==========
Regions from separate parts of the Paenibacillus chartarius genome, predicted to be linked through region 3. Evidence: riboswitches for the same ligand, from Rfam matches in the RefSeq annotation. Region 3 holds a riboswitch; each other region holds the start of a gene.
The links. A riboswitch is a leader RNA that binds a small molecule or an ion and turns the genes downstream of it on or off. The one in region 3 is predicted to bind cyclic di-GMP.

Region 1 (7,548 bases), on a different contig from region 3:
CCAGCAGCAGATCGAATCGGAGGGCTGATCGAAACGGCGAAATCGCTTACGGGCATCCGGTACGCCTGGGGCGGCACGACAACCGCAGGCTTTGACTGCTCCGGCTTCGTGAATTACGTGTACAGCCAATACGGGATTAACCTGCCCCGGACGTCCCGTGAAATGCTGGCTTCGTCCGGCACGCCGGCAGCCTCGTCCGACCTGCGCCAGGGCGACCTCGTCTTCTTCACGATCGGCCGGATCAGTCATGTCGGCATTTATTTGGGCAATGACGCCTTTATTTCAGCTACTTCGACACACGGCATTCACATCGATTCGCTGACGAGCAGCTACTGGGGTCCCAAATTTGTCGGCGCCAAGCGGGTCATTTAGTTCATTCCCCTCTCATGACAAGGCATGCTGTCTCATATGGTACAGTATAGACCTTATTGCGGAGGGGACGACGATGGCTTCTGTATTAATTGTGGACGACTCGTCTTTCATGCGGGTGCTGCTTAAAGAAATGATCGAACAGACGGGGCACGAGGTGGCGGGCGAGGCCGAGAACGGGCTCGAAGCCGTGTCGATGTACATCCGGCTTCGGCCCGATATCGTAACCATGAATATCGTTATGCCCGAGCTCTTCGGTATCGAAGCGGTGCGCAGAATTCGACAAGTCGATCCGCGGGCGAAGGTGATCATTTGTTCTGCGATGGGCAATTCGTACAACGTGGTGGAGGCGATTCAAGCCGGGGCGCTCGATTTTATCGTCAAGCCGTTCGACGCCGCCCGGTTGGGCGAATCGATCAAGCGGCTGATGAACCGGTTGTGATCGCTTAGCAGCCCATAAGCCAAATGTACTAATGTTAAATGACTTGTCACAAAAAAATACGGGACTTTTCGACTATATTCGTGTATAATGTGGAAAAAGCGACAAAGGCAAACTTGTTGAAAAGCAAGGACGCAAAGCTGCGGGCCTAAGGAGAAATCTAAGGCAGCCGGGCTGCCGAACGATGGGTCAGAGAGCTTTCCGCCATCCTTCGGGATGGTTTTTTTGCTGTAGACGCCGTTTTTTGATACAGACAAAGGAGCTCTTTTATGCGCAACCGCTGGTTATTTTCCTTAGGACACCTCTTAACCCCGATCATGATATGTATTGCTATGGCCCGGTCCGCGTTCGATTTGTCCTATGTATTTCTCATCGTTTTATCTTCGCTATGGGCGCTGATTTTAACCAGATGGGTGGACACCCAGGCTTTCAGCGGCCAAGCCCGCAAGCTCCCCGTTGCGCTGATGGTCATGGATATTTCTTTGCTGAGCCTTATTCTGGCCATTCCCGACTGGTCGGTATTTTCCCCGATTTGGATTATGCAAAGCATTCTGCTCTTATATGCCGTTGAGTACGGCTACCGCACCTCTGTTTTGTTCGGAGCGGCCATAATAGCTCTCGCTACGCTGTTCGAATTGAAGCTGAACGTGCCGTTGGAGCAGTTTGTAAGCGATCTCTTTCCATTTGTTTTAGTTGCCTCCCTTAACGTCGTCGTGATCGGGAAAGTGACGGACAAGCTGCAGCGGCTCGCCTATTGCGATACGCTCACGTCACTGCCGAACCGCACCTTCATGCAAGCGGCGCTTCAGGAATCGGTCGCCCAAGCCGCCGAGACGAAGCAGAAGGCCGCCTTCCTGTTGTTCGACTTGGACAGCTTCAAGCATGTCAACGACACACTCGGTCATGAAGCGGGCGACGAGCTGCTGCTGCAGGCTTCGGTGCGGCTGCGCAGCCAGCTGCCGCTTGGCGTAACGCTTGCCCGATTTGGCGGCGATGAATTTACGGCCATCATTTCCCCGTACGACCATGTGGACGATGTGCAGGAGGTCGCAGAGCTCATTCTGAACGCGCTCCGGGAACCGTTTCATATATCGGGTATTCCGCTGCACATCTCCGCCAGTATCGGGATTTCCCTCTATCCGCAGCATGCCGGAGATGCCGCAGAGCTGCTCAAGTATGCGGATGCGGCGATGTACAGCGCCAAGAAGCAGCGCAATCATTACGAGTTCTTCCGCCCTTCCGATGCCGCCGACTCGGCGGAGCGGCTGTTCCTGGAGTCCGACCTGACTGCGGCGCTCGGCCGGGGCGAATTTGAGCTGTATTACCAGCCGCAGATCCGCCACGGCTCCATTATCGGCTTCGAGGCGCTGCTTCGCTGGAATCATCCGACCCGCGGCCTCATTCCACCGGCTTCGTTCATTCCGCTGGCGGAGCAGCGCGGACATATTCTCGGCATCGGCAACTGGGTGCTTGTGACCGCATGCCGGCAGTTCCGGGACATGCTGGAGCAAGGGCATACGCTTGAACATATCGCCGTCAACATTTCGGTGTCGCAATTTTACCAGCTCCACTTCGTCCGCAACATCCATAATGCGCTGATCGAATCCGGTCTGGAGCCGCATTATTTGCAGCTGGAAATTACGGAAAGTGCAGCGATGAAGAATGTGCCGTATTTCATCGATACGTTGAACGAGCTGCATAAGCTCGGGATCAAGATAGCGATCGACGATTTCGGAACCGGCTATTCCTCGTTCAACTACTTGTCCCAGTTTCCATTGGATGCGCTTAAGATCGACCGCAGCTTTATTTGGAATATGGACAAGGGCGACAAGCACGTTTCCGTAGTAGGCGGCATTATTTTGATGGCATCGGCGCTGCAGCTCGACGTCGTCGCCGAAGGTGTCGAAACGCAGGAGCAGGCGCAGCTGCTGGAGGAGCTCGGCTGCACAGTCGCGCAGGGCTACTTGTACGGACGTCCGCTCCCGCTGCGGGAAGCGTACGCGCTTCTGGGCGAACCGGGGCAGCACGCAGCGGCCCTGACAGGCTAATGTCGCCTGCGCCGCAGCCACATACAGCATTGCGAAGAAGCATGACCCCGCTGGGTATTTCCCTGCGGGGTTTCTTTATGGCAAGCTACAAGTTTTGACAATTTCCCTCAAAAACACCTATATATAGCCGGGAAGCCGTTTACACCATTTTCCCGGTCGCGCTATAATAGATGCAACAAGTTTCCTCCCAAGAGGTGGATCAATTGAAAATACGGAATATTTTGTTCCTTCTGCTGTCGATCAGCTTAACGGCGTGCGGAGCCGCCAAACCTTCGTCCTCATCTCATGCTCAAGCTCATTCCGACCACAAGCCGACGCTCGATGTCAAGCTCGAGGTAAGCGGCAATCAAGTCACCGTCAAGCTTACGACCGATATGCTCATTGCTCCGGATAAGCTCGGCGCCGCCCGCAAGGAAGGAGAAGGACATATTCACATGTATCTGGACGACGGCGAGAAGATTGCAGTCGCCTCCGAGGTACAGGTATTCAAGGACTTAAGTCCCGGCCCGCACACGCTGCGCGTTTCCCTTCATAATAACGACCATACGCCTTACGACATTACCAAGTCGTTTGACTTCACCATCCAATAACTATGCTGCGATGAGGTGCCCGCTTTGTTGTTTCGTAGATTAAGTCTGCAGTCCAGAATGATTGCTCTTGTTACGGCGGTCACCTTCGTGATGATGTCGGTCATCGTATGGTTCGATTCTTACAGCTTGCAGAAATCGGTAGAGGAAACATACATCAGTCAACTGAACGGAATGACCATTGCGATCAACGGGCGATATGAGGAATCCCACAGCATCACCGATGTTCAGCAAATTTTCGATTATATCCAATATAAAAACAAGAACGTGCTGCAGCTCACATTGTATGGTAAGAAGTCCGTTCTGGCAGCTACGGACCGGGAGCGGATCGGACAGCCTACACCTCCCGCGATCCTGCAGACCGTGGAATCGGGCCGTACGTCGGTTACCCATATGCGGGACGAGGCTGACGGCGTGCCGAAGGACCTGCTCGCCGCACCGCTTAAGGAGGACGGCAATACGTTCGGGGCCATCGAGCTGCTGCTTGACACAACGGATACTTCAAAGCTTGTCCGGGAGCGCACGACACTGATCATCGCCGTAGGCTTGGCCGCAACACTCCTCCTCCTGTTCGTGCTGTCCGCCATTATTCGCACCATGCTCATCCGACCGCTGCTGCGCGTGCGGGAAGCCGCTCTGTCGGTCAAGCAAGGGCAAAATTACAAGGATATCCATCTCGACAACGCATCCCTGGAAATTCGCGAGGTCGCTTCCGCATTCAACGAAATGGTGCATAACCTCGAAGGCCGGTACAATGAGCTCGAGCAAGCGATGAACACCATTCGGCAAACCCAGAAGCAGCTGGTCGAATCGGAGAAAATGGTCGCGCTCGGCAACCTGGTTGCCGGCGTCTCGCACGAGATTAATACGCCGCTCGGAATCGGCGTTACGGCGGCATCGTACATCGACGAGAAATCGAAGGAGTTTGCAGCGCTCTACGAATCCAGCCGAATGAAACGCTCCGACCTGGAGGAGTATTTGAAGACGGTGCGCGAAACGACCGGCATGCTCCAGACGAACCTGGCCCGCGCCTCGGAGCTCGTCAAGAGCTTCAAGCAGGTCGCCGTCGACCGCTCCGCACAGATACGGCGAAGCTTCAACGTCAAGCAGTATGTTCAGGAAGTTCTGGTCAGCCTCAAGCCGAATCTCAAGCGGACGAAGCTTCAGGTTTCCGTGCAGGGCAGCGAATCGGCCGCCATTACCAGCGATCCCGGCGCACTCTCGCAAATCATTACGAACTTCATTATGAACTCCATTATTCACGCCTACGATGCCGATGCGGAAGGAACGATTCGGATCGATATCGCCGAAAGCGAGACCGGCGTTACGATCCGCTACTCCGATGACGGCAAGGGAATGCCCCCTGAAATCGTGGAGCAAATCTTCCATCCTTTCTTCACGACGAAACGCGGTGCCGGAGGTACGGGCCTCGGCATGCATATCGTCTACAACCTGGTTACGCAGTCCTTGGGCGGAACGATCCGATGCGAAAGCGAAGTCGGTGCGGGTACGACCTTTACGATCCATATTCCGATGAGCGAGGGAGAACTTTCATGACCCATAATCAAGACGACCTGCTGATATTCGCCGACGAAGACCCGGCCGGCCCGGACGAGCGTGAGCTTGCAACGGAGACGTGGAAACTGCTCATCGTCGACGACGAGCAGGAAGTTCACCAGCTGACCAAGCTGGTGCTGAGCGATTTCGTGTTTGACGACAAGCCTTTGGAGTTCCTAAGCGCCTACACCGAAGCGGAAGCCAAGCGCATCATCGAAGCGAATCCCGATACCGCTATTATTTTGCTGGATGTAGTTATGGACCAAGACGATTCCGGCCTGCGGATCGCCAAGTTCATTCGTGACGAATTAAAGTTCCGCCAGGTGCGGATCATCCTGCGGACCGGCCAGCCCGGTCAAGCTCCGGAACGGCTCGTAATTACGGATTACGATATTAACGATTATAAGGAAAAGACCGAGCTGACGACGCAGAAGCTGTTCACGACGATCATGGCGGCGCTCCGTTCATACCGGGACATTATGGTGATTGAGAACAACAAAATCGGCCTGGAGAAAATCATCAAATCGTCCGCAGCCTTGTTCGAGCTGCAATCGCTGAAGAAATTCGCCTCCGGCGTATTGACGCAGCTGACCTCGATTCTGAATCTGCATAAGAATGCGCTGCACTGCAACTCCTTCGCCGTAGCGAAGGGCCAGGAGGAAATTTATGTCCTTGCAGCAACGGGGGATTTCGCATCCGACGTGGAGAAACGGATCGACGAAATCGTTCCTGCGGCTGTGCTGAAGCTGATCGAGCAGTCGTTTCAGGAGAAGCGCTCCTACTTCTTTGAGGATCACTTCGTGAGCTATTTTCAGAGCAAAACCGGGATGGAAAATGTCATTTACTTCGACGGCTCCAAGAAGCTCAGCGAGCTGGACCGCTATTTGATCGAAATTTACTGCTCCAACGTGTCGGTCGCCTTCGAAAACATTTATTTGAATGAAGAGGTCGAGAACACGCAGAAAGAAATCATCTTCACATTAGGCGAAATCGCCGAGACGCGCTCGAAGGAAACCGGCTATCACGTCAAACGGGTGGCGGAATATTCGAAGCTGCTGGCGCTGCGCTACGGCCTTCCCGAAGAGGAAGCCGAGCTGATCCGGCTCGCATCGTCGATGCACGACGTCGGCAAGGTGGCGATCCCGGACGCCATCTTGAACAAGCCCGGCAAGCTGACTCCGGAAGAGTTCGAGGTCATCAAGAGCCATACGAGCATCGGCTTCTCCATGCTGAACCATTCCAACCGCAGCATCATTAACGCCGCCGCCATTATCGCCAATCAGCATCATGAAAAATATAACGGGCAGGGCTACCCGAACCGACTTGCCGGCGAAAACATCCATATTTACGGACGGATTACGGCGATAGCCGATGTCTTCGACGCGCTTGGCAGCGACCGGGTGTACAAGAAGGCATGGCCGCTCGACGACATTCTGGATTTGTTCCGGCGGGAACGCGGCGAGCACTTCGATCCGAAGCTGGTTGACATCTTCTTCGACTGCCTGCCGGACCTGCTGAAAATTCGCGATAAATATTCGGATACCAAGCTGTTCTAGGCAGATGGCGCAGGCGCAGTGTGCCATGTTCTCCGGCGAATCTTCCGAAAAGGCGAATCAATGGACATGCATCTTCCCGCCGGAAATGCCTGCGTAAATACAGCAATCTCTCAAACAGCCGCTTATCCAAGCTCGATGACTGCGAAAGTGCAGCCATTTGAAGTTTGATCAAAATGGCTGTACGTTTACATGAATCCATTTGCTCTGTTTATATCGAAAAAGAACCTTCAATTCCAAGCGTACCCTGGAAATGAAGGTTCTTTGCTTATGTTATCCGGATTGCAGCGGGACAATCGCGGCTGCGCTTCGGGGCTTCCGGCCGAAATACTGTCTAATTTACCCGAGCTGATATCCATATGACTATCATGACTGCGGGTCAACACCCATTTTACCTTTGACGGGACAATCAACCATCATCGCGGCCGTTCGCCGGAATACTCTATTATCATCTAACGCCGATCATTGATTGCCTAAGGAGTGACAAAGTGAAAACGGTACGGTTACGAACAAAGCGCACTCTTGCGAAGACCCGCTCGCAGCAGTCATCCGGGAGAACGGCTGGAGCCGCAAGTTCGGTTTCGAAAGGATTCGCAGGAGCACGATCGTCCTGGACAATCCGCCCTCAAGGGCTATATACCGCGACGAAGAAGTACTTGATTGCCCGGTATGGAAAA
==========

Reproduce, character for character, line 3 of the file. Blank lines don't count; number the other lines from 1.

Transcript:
Region 1 (7,548 bases), on a different contig from region 3: